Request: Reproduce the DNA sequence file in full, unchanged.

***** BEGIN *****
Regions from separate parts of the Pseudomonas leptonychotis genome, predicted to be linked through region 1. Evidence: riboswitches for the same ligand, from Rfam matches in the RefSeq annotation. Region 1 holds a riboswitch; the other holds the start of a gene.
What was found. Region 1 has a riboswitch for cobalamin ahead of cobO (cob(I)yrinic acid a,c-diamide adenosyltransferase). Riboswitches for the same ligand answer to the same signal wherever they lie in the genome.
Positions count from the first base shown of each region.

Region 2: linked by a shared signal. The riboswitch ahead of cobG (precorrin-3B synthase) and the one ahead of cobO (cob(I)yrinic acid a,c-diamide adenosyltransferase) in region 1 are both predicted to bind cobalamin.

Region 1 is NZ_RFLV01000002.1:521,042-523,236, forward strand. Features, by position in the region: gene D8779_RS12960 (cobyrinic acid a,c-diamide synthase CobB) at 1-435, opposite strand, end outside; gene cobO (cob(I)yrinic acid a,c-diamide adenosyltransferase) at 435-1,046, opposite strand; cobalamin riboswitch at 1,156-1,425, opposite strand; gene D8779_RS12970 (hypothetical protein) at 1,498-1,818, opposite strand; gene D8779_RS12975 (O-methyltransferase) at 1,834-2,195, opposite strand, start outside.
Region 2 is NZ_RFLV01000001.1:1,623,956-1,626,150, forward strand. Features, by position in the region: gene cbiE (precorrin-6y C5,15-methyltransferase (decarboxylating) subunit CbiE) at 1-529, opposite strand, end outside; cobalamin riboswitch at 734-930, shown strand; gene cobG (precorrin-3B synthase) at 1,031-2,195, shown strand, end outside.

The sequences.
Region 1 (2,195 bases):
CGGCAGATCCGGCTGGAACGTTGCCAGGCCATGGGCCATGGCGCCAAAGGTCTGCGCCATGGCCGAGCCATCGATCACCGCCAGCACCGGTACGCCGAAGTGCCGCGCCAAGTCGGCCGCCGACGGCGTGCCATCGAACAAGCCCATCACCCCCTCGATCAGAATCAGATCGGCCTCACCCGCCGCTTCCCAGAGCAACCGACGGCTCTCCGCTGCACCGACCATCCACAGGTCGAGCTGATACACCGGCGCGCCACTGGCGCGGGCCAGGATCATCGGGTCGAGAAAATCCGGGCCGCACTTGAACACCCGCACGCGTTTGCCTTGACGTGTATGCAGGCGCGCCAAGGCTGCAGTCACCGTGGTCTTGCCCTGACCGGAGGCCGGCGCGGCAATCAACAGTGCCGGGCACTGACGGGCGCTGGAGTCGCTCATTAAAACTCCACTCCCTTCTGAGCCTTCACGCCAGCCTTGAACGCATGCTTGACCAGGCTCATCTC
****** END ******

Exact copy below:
Regions from separate parts of the Pseudomonas leptonychotis genome, predicted to be linked through region 1. Evidence: riboswitches for the same ligand, from Rfam matches in the RefSeq annotation. Region 1 holds a riboswitch; the other holds the start of a gene.
What was found. Region 1 has a riboswitch for cobalamin ahead of cobO (cob(I)yrinic acid a,c-diamide adenosyltransferase). Riboswitches for the same ligand answer to the same signal wherever they lie in the genome.
Positions count from the first base shown of each region.

Region 2: linked by a shared signal. The riboswitch ahead of cobG (precorrin-3B synthase) and the one ahead of cobO (cob(I)yrinic acid a,c-diamide adenosyltransferase) in region 1 are both predicted to bind cobalamin.

Region 1 is NZ_RFLV01000002.1:521,042-523,236, forward strand. Features, by position in the region: gene D8779_RS12960 (cobyrinic acid a,c-diamide synthase CobB) at 1-435, opposite strand, end outside; gene cobO (cob(I)yrinic acid a,c-diamide adenosyltransferase) at 435-1,046, opposite strand; cobalamin riboswitch at 1,156-1,425, opposite strand; gene D8779_RS12970 (hypothetical protein) at 1,498-1,818, opposite strand; gene D8779_RS12975 (O-methyltransferase) at 1,834-2,195, opposite strand, start outside.
Region 2 is NZ_RFLV01000001.1:1,623,956-1,626,150, forward strand. Features, by position in the region: gene cbiE (precorrin-6y C5,15-methyltransferase (decarboxylating) subunit CbiE) at 1-529, opposite strand, end outside; cobalamin riboswitch at 734-930, shown strand; gene cobG (precorrin-3B synthase) at 1,031-2,195, shown strand, end outside.

The sequences.
Region 1 (2,195 bases):
CGGCAGATCCGGCTGGAACGTTGCCAGGCCATGGGCCATGGCGCCAAAGGTCTGCGCCATGGCCGAGCCATCGATCACCGCCAGCACCGGTACGCCGAAGTGCCGCGCCAAGTCGGCCGCCGACGGCGTGCCATCGAACAAGCCCATCACCCCCTCGATCAGAATCAGATCGGCCTCACCCGCCGCTTCCCAGAGCAACCGACGGCTCTCCGCTGCACCGACCATCCACAGGTCGAGCTGATACACCGGCGCGCCACTGGCGCGGGCCAGGATCATCGGGTCGAGAAAATCCGGGCCGCACTTGAACACCCGCACGCGTTTGCCTTGACGTGTATGCAGGCGCGCCAAGGCTGCAGTCACCGTGGTCTTGCCCTGACCGGAGGCCGGCGCGGCAATCAACAGTGCCGGGCACTGACGGGCGCTGGAGTCGCTCATTAAAACTCCACTCCCTTCTGAGCCTTCACGCCAGCCTTGAACGCATGCTTGACCAGGCTCATCTC